BY Phoebe Blatton in Reviews | 29 MAY 19
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Issue 204

Luiza Prado de O. Martins’ Technologies of the Body

At Display, Prague, the Brazilian artist questions the insidious mechanisms that govern women’s reproductive health

BY Phoebe Blatton in Reviews | 29 MAY 19

‘Multilogues on the Now’, a series of thematic events and exhibitions curated by Zuzana Jakalová and Hana Janečková, has been exploring the topic of health in late capitalist society for three years running. The main commission for this year’s programme, ‘Technologies of the Body’, is a presentation by Brazilian artist Luiza Prado de O. Martins, whose research into the technologies and practices that govern women’s reproductive health is firmly rooted in decolonial theory. I visit in the week that Donald Trump’s administration vetoed the UN resolution on rape as a weapon of war, and only months after the far-right politician Jair Bolsonaro was elected president of Brazil. Prado’s commission feels painfully prescient, as the personal, particular and often disturbing revelations of her research respond to a very precarious moment for anyone who still believes in so-called ‘Western values’.

Luiza Prado de. O Martins, The imaginary becomes complete on the margins of every new linear projection, 2018, installation view, Display, Prague. Courtesy: the artist and Display, Prague; photograph: Tomáš Souček

A spectrum of reds and pinks colour the artworks, many of which are produced by dyes extracted from plants used in medicines indigenous to Brazil. Prado knows that some people will instinctively find this clashing palette ‘unpleasant’, as she puts it. Indeed, my first blasé thought is that the colours adhere to clichés of feminist art, and there are further spectres: sculptures wrought from fabrics and a performance straight-to-camera that sees the artist dropping contraceptive pills into a surgical glove that she appears to have half-swallowed. But, when considering tropes of feminist art as technologies transferred between women, can we have too many? Prado is highly aware of creating tension through excess: here, excess exposes the prejudices at the intersection of race and gender. In a 2018 article published in Artalk Revue, she writes that the ‘insidious mechanisms’ of colonialism and enduring Western hegemony mean that ‘the bodies of colonized others are judged as incapable, unintelligent, primitive – condemned to a role of eternal subjugation, simultaneously excessive and lacking; too much, too many.’

Faced with an abundance of contraceptive-pill blister packs, I consider the repetitive, brief action of a finger popping pills. This modest ‘technology of the body’ recurs as an agent of powerful mechanisms. In the video essay As Flames Engulfed the River (2018), the artist travels via a hovering finger on Google maps to an urban river where she grew up, along which the striking peacock flower flourishes. The plant, abundant in Brazil, was used as an abortifacient by slaves resisting the subjugation of future generations. Prado’s grandmother, oppressed by poverty and the church, is thought to have once used it. With every click of her finger, I sense Prado’s melancholy; at once ‘back home’ and not, simultaneously brimming with knowledge and conscious of the gaps.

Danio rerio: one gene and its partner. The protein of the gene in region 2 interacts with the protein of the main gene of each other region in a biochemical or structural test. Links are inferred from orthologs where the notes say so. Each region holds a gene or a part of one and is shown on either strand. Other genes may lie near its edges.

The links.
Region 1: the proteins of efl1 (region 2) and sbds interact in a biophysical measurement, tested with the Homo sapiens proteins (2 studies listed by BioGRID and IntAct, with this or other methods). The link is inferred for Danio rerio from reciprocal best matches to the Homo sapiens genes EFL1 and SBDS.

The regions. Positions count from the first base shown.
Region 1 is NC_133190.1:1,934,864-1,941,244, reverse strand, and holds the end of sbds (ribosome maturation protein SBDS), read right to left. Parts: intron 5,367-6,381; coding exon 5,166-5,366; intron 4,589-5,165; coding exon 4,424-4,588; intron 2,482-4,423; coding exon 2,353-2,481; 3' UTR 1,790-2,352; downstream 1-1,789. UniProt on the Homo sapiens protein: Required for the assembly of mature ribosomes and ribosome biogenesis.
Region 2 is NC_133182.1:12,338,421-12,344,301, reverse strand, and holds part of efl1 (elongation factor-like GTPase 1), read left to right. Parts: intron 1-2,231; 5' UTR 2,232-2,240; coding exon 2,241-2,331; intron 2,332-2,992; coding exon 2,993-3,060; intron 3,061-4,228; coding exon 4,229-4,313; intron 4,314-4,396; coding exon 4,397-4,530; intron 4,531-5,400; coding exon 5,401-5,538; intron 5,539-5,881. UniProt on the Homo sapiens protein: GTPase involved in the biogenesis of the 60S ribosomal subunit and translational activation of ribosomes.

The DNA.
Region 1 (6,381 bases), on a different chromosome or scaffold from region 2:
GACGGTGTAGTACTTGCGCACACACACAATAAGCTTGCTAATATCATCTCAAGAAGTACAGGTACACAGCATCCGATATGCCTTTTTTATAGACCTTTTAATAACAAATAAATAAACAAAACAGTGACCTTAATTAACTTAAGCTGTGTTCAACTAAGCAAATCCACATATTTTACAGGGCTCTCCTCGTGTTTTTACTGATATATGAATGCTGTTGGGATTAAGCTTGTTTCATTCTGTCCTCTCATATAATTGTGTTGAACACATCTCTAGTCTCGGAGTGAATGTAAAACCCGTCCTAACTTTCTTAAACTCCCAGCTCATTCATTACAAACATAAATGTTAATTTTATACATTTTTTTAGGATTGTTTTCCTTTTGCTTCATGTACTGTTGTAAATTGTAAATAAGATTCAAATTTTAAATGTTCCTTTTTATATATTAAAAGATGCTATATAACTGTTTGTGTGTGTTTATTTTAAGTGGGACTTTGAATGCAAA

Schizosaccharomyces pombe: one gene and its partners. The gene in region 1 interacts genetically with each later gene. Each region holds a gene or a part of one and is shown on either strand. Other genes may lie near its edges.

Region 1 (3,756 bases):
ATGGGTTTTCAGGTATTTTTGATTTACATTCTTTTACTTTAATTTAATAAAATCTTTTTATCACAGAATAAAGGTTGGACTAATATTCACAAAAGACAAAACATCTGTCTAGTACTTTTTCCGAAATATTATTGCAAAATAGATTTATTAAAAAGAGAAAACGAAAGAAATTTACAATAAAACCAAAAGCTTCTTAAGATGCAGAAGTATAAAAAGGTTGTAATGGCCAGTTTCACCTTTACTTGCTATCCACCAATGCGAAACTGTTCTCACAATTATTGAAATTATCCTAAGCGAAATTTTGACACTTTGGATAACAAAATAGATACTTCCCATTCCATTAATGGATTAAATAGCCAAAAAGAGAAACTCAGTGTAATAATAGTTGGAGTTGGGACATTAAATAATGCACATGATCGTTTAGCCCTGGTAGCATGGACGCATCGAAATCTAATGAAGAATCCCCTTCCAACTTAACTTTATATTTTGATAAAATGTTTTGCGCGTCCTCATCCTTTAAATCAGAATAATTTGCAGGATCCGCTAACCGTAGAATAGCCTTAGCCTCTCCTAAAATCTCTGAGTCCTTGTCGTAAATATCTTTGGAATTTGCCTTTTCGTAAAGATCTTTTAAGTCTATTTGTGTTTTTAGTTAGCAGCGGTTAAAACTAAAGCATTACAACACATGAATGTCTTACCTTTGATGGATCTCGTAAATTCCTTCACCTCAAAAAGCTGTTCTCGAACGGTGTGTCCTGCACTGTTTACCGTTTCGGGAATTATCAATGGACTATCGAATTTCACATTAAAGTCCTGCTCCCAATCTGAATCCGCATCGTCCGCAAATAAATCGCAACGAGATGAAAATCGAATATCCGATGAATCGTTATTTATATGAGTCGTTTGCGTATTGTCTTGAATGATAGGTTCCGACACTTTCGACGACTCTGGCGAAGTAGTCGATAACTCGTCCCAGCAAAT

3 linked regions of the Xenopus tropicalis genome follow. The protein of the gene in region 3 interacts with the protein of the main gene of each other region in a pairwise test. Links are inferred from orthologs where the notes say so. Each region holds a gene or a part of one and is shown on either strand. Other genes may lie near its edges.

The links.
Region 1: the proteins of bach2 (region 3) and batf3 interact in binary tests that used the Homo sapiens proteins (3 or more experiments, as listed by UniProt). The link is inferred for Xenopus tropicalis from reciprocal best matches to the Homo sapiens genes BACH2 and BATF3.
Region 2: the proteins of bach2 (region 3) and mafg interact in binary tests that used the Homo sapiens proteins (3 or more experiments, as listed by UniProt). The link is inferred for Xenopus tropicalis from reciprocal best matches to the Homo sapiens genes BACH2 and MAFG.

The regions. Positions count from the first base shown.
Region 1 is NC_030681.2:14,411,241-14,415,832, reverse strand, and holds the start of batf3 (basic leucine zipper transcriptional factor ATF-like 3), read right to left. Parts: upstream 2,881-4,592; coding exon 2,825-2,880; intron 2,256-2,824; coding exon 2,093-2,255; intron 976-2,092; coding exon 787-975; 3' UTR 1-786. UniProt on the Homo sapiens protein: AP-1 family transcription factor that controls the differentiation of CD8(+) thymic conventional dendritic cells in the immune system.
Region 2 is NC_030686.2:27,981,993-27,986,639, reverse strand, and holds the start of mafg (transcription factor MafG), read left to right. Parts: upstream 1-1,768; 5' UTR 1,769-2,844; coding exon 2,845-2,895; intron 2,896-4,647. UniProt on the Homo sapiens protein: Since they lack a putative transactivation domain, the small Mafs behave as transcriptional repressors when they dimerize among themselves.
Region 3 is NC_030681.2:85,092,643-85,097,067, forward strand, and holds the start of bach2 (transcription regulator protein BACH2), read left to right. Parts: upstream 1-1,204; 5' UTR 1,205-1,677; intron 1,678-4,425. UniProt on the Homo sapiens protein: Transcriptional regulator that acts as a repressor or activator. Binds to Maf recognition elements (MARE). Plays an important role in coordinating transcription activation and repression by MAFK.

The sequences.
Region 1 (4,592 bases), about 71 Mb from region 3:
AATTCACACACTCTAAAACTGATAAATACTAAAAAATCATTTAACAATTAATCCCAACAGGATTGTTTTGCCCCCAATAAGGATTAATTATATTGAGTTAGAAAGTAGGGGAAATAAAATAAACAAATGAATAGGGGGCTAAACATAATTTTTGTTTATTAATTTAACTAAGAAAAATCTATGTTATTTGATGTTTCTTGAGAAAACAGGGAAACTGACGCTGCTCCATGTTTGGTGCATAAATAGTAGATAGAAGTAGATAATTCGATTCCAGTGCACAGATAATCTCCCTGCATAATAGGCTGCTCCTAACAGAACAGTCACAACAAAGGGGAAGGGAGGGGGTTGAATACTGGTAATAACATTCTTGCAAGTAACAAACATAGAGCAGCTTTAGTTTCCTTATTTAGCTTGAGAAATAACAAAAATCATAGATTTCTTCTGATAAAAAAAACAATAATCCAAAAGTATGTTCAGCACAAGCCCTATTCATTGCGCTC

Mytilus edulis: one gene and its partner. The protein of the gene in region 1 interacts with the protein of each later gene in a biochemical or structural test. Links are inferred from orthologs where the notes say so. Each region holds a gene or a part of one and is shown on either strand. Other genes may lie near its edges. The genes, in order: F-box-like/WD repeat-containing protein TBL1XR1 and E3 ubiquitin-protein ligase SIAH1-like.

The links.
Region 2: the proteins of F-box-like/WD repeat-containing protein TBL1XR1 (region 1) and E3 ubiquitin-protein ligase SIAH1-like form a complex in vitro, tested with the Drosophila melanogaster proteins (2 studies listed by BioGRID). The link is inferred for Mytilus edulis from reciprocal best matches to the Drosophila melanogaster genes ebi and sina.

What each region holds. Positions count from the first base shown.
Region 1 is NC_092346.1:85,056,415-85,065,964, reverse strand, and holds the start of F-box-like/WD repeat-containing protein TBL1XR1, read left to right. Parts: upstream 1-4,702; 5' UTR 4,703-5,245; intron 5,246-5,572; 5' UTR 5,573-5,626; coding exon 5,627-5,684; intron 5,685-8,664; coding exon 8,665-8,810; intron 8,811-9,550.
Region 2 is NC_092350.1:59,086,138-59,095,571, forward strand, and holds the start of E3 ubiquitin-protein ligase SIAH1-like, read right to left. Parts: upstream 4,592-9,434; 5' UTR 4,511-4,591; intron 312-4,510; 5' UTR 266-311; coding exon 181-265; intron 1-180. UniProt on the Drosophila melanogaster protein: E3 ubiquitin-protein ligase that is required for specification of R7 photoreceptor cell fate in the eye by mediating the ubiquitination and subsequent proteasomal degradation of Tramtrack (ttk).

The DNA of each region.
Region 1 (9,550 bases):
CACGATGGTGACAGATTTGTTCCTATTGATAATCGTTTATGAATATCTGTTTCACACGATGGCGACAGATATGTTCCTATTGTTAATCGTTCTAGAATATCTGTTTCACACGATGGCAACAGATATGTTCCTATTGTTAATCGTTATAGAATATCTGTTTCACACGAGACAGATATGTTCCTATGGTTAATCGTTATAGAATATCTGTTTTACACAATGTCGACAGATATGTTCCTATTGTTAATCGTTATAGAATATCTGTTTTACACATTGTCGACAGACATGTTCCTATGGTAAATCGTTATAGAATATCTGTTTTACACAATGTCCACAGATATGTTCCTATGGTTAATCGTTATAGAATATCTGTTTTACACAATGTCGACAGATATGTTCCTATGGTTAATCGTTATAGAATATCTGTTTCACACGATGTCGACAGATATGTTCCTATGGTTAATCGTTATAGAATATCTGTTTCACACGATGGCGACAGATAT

Luiza Prado de. O Martins, Luiza’s Prado’s Archive, 2019, installation view, Display, Prague. Courtesy: the artist and Display, Prague; photograph: Tomáš Souček

An Accumulation of Gestures (2019) comprises sculptures based on shapes that Prado’s finger-swipes made whilst entering information into a period tracker app. Fashioned from rags dyed with the urucum seed, which, amongst other uses, is thought to guard against evil, they are distinctly hand-crafted, the vulva-like forms recalling Hannah Wilke’s sculptures. I think of the phrase ‘on the rag’ and makeshift methods still used to cope with ‘the curse’. That Prado’s Gestures originate in an intimate yet corporate technology such as the app installed on her phone speaks to the idea that, across the globe, women control their reproductive health under ‘curses’ both flagrant and mysterious.

In The imaginary becomes complete on the margins of every new linear projection (2018), peacock-flower tea mixed with the artist’s saliva is pumped around branches resembling Rio de Janeiro’s river system. The liquid drips into teacups, which overspill and feedback. The spot-lit installation alludes to the drama of Catholic sculpture, which reverberates through the story of how Prado conceived of the piece: she imagined the moment in which one such cup would have met the lips of her grandmother. If the piece suggests interdependencies, they are ignited by Prado’s ability as a storyteller, sharing tales that began centuries ago, yet continue to unfold and interweave.

'Multilogues on the Now: Technologies of the Body' runs at Display, Prague, until 9 June 2019.

Main image: Luiza Prado de. O Martins, When Flames Engulf the River, 2018, installation view, Display, Prague. Courtesy: the artist and Display, Prague; photograph: Tomáš Souček

Phoebe Blatton is a writer based in Berlin, Germany, and London, UK. She is the editor of The Coelacanth Press, which reissued Brigid Brophy's 1956 novel, The King of a Rainy Country, in 2012. She also publishes The Coelacanth Journal.